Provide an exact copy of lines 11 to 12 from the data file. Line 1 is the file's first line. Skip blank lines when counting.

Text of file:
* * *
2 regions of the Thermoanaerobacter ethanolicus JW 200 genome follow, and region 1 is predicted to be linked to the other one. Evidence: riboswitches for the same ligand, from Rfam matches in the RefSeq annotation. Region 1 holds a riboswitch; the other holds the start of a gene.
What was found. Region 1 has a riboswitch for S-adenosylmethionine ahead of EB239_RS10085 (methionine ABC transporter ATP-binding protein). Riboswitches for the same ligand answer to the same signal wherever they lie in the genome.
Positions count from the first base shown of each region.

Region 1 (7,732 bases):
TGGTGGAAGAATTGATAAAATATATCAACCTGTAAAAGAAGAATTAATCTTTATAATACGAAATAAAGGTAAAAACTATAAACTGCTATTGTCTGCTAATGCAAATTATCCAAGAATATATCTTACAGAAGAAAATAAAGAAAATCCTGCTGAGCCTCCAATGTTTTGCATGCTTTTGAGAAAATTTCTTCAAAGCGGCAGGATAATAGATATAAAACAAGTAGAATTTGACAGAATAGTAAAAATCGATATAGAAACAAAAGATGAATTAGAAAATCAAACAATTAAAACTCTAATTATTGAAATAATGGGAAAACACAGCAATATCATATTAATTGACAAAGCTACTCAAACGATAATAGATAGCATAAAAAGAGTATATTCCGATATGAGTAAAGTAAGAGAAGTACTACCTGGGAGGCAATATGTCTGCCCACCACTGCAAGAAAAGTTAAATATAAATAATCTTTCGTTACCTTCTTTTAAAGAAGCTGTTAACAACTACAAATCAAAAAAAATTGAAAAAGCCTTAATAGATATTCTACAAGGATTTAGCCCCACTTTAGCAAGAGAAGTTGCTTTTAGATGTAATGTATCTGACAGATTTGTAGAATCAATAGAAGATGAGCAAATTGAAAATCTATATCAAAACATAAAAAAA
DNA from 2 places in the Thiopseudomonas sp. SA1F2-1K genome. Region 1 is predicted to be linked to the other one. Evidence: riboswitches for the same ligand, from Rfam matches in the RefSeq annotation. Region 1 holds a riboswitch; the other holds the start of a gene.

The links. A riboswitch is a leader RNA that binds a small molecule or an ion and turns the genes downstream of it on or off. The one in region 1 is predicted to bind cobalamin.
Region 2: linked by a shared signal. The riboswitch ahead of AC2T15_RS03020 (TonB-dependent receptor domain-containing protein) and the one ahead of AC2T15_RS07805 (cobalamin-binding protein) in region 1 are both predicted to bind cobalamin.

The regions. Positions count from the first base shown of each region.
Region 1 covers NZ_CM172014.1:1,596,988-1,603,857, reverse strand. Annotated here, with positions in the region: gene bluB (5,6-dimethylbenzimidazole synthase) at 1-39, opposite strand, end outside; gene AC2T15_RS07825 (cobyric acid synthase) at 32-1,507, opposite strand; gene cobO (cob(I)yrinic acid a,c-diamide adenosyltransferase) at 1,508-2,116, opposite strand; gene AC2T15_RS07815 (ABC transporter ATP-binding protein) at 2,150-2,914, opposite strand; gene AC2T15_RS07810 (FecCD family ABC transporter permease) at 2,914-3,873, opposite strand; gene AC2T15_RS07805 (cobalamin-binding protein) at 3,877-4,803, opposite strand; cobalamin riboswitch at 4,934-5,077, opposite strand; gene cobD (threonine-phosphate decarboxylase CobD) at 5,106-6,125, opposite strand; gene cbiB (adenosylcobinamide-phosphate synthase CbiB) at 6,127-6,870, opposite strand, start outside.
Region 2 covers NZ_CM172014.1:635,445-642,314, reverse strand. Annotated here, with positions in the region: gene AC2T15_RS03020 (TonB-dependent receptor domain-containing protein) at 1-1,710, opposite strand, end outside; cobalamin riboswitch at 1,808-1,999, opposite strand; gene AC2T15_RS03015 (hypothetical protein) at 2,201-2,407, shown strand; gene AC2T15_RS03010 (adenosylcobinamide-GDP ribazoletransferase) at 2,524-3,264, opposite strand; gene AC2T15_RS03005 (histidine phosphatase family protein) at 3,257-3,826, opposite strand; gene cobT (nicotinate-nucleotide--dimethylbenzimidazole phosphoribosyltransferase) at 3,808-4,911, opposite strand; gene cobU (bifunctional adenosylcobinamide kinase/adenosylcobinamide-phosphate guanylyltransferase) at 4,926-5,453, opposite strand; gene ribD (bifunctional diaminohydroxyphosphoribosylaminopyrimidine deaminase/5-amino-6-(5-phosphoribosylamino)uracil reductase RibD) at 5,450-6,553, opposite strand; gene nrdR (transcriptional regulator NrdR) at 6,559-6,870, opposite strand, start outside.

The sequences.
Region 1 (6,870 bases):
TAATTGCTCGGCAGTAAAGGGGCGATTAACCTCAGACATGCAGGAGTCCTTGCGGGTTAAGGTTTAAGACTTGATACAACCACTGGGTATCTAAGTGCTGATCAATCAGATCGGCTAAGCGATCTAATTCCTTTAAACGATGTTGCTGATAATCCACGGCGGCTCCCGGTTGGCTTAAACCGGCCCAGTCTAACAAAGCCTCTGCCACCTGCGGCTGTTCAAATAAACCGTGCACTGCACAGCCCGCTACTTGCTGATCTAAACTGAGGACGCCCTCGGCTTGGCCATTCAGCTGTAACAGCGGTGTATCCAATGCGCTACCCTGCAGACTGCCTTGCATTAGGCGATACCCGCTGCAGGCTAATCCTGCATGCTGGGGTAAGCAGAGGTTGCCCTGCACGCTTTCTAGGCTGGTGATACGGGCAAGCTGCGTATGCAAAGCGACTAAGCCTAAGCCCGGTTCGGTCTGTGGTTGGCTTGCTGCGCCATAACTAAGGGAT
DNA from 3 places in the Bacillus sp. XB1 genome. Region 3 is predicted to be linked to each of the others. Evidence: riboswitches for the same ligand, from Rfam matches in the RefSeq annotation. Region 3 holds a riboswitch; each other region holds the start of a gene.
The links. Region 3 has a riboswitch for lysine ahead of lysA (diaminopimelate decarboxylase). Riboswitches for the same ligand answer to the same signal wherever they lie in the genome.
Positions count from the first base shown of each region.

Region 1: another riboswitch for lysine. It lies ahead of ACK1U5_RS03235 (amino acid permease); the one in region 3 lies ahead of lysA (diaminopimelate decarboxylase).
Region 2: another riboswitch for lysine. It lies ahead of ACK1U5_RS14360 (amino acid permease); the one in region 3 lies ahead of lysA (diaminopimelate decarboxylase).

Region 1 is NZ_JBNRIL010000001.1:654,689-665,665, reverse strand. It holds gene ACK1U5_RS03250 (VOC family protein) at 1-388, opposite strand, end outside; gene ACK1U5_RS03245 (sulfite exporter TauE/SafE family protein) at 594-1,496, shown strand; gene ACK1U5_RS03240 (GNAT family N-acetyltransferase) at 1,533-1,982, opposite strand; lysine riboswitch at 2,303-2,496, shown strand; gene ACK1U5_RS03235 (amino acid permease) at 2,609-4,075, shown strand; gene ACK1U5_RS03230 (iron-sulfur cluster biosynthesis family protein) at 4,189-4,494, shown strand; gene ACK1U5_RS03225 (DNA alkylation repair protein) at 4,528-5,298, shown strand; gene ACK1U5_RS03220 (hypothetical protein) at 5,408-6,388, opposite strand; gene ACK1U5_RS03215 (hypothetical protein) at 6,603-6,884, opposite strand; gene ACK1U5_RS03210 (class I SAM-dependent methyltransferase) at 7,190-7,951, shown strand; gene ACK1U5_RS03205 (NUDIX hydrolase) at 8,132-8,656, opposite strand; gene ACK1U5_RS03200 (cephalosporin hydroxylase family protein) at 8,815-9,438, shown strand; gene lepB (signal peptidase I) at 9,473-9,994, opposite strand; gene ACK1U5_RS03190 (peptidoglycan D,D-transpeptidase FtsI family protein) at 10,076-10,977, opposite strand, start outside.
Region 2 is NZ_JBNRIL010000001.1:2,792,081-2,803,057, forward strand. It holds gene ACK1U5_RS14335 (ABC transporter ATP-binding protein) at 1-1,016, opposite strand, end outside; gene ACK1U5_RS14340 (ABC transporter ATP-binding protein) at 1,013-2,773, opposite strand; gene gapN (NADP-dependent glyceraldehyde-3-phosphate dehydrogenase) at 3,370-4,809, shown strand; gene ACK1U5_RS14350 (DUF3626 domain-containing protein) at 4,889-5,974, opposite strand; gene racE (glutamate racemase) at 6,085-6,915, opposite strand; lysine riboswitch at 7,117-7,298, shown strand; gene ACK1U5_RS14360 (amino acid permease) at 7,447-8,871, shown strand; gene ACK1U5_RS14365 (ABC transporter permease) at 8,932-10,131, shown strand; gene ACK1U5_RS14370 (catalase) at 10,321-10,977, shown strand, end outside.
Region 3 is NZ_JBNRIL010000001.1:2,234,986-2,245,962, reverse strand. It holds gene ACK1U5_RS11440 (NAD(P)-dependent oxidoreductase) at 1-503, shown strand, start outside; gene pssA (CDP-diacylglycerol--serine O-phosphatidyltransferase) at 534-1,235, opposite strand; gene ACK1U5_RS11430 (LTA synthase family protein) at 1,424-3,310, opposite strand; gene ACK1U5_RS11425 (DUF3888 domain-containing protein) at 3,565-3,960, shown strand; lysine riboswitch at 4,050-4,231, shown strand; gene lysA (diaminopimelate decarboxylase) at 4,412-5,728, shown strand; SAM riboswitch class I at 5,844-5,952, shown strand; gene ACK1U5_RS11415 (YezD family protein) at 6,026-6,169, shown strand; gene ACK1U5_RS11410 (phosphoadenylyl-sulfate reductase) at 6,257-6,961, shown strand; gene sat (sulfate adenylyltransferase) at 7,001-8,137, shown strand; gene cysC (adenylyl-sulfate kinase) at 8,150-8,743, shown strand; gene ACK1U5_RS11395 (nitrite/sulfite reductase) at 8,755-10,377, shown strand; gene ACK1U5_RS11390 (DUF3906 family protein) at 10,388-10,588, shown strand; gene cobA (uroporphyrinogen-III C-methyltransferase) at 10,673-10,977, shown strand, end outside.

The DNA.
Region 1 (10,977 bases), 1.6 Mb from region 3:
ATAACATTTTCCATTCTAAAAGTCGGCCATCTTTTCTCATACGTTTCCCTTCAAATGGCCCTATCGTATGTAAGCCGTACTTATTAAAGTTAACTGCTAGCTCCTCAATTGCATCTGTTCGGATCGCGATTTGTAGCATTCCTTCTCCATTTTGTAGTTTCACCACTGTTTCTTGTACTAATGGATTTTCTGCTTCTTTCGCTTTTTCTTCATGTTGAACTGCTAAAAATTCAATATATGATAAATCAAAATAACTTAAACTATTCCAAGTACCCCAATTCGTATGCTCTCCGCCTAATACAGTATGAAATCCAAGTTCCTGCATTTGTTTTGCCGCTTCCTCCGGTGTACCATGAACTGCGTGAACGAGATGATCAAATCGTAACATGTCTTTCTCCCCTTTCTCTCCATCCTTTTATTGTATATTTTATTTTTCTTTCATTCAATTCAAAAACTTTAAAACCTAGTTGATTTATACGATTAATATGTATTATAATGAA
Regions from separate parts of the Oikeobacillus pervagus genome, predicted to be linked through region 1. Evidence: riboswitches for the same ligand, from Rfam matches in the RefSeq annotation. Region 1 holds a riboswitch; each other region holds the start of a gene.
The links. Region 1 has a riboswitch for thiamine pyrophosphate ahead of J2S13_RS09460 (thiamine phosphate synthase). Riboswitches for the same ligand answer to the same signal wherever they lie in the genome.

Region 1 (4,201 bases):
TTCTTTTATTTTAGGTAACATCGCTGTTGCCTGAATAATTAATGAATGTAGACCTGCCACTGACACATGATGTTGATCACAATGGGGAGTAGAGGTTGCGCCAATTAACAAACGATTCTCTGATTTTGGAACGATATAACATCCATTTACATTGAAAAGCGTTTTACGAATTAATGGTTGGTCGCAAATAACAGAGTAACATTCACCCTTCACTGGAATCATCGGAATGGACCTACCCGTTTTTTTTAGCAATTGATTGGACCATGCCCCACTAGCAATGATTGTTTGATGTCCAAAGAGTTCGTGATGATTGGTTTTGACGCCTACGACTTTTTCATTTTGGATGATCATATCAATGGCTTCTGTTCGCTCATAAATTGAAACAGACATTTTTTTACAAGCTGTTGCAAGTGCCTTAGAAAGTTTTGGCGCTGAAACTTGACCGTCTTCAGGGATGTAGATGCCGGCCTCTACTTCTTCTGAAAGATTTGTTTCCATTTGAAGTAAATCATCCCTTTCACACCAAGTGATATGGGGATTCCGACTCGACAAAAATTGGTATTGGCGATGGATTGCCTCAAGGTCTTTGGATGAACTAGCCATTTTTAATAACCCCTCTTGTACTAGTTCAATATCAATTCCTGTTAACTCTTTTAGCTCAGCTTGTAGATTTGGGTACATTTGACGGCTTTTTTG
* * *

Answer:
Region 2 covers NZ_CM172014.1:635,445-642,314, reverse strand. Annotated here, with positions in the region: gene AC2T15_RS03020 (TonB-dependent receptor domain-containing protein) at 1-1,710, opposite strand, end outside; cobalamin riboswitch at 1,808-1,999, opposite strand; gene AC2T15_RS03015 (hypothetical protein) at 2,201-2,407, shown strand; gene AC2T15_RS03010 (adenosylcobinamide-GDP ribazoletransferase) at 2,524-3,264, opposite strand; gene AC2T15_RS03005 (histidine phosphatase family protein) at 3,257-3,826, opposite strand; gene cobT (nicotinate-nucleotide--dimethylbenzimidazole phosphoribosyltransferase) at 3,808-4,911, opposite strand; gene cobU (bifunctional adenosylcobinamide kinase/adenosylcobinamide-phosphate guanylyltransferase) at 4,926-5,453, opposite strand; gene ribD (bifunctional diaminohydroxyphosphoribosylaminopyrimidine deaminase/5-amino-6-(5-phosphoribosylamino)uracil reductase RibD) at 5,450-6,553, opposite strand; gene nrdR (transcriptional regulator NrdR) at 6,559-6,870, opposite strand, start outside.

The sequences.